Sir, when you talk about your same-gender-loving brothers and sisters, please take care what language you employ! I was highly alarmed to see you repeatedly refer to Black Lesbians and Gay men as "queers". To say that I was insulted doesn't even begin to convey the depth of feeling I have about what you did. I regret that you chose to take something positive and turn it into a vehicle for ignorance. If that sounds harsh, I'm sorry, but I want you to realize what harm you're doing.

Words have power; if they didn't, then neither you nor I would be writers, would we? Depending on the context in which they're used, certain words have the power to either educate and uplift, or denigrate and confuse. I often wonder why, when it comes to epithets like "queer" and "d*ke", the sensitivity of LesBiGay scholars like yourself seems to evaporate into thin air? I'm sure you'd never, ever casually refer to Jews as "k*kes", to Latinos as "greasers" or to Black folk as "n*ggers" in an academic context. Yet, you've somehow convinced yourself that it's empowering and progressive to saddle Gay and Transpeople with sexual slurs, and you fling them around like they're going out of style!

"Shaming The Brotherhood" concludes with Part Two.

24 December 2007

Shaming The Brotherhood (Part Two)

The Late Essex Hemphill
The late ESSEX CHARLES HEMPHILL

My letter continued:

Do you know what "queer" means, sir? It means abnormal, sick, aberrant and wrong. It is not a synonym for "different"! The word has a pronounced negative connotation, and contrary to what you may believe, that connotation hasn't been diminished by casual use. "Queer" is not the kind of name to hang around the necks of people who suffer disproportionately from internalized shame. It reinforces the pariah status we try so hard to shake off, both in the public mind and our own minds.

Also keep in mind that this word is not indigenous to the Black community; it's White idiom. In fact, a 2002 survey of Black Lesbians and Gay men by the NGLTF revealed that we overwhelmingly reject "queer" as an identifier. To try and shove that word down our throats is to engage in a hostile act. Are you a friend or a foe? I think it's safe to assume you're a friend, but given the language you use, it's hard to tell!

We surely don't have to pick up on every trend White Gay folk initiate, and we should purposefully avoid dumb-ass trends like "queering" ourselves. Too many times in the past, I've been called ugly names by Black men. I simply won't tolerate it anymore! Where is a Black Gay man to turn when even his own brothers attack him with insults? Sir, I would appreciate an apology.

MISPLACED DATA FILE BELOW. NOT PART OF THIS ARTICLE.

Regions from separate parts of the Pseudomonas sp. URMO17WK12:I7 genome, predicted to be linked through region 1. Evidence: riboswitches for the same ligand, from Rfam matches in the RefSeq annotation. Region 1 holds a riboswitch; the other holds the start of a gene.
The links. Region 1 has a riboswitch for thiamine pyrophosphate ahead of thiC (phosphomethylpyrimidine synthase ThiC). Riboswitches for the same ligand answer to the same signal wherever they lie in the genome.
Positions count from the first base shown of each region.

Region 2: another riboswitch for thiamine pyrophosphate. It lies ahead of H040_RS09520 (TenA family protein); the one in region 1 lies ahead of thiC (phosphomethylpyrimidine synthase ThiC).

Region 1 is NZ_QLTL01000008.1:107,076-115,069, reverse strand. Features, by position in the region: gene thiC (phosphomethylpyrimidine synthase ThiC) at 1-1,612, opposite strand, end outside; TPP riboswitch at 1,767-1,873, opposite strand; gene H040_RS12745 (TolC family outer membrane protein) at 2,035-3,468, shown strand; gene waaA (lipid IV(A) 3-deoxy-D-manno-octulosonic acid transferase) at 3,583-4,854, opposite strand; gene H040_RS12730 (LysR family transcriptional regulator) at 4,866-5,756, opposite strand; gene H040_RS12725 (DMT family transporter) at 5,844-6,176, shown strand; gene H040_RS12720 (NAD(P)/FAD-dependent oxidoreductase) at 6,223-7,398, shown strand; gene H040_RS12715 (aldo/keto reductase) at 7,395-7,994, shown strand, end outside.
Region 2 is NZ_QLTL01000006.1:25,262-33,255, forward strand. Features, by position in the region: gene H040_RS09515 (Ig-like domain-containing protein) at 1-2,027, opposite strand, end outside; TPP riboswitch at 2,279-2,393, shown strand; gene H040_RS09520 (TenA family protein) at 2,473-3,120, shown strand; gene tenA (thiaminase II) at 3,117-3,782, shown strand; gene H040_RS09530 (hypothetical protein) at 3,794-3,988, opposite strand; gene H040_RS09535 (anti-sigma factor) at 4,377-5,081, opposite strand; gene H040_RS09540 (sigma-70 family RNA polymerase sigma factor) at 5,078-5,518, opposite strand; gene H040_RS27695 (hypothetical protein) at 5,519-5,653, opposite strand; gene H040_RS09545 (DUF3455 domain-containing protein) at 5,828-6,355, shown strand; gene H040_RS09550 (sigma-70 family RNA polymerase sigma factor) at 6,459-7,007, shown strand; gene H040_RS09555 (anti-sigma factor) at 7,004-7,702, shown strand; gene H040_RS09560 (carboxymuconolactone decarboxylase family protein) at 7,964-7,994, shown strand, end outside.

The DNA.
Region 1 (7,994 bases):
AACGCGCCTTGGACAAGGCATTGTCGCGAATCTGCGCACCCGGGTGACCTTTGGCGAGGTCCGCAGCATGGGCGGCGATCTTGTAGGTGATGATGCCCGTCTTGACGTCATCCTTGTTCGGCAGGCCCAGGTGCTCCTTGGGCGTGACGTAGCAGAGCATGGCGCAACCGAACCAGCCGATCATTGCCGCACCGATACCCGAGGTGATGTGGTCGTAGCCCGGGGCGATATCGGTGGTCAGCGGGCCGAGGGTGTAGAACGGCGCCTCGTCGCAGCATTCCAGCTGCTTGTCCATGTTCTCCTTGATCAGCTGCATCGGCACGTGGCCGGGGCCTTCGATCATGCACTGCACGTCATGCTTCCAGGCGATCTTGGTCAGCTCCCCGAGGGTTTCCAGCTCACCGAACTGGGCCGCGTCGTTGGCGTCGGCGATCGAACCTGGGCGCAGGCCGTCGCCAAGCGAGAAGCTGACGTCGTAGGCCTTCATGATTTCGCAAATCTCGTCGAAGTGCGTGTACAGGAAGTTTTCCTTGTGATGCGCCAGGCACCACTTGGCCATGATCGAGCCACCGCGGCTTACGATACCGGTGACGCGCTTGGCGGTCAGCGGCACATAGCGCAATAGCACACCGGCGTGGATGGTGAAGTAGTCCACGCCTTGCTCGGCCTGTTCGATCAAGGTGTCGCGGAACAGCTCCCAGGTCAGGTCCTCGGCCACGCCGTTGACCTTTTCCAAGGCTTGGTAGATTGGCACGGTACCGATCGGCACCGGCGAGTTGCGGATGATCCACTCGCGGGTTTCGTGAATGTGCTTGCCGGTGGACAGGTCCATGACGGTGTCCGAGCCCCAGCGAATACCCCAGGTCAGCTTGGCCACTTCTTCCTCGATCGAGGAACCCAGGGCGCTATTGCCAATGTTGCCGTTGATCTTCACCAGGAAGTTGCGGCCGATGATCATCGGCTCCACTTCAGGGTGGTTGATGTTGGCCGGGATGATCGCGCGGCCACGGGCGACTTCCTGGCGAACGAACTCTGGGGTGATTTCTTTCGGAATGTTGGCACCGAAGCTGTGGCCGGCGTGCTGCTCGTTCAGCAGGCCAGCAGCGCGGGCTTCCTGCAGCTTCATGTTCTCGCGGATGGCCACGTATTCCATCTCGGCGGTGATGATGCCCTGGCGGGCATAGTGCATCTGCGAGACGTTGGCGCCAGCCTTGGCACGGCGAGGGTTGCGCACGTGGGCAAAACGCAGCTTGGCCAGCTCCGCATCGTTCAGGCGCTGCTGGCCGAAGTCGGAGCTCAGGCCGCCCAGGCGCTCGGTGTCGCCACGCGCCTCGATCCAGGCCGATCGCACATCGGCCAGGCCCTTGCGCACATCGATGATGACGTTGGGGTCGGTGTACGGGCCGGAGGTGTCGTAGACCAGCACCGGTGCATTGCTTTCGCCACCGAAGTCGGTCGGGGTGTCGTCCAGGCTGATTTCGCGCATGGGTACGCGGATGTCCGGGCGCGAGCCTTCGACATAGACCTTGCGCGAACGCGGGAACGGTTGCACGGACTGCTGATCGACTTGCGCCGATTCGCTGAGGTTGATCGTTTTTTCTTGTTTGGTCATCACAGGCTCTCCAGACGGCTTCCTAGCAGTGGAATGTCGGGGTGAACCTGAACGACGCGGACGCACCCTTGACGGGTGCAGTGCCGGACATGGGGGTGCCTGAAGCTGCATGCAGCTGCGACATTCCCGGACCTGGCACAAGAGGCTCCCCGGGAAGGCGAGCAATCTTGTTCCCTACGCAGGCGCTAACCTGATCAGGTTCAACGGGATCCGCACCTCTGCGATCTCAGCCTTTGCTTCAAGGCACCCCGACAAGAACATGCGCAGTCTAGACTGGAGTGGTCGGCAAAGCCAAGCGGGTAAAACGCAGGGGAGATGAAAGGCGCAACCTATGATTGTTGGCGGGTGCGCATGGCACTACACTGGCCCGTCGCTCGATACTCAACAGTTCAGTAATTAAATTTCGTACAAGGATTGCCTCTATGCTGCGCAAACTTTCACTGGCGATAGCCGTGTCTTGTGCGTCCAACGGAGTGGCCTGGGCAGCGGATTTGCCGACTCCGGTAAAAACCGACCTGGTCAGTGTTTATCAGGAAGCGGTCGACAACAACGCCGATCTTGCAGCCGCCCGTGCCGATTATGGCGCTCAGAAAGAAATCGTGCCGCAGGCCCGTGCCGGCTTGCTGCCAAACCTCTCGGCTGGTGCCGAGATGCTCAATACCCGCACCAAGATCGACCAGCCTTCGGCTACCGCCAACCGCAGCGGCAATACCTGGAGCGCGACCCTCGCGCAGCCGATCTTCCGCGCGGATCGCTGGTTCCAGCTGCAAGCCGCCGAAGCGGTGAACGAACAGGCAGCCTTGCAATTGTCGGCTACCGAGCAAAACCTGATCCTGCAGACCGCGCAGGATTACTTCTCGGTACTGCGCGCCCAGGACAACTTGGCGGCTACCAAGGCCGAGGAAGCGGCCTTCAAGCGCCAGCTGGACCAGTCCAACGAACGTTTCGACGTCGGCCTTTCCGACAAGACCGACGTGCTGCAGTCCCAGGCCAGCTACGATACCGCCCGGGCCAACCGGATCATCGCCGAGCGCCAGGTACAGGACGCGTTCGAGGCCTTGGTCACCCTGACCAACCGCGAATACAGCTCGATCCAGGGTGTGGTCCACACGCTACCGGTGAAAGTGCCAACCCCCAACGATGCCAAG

I'm still waiting for that apology. Dr. Allen hasn't yet seen fit to contact me, and I doubt that he ever will. Looks like I was wrong about him being a friend! Well, It's not the first time I've given someone the benefit of doubt only to be disappointed later.

Well, there's going to be an apology today, even if Jafari Sinclaire Allen won't be the one who offers it!. I'm going to apologize on his behalf. I apologize to my fellow Brother To Brother contributors. I apologize to the Black LGBT community. I apologize to all of us who aren't enlightened enough to realize we deserve an apology. And I'm not being sarcastic, either!

I truly am sorry that Dr. Allen thinks it's clever to insult Gay identity. I'm sorry that he has such a strong need to identify with his oppressors. I'm sorry that he wants to give our oppressors more power over us. I'm sorry that he wants to give them control over our language. I'm sorry that he chooses to reinforce prejudice instead of disable it. I'm sorry that he thinks LGBT folk should claim the filthy trash our enemies fling at us! I'm sorry that he wants to shove every Lesbian, Gay, Pansexual and Transsexual person of color into a lavender box labeled "queer" and slam down the lid!

Please forgive him, Lord, because the man doesn't know what he's doing. And while you're at it, please forgive me for being so naive! I thought everybody involved with Brother To Brother was interested in uplifting Black Gay men. I thought we were united in a desire to break the shackles of ignorance, validate our life experiences, express our shared pain, and speak truth to power. I didn't anticipate that some of us would want to perpetuate the lies of the powerful. I didn't realize that some Black Gay men would see themselves through heterosexist eyes, and talk about themselves with hetero-fascist tongues!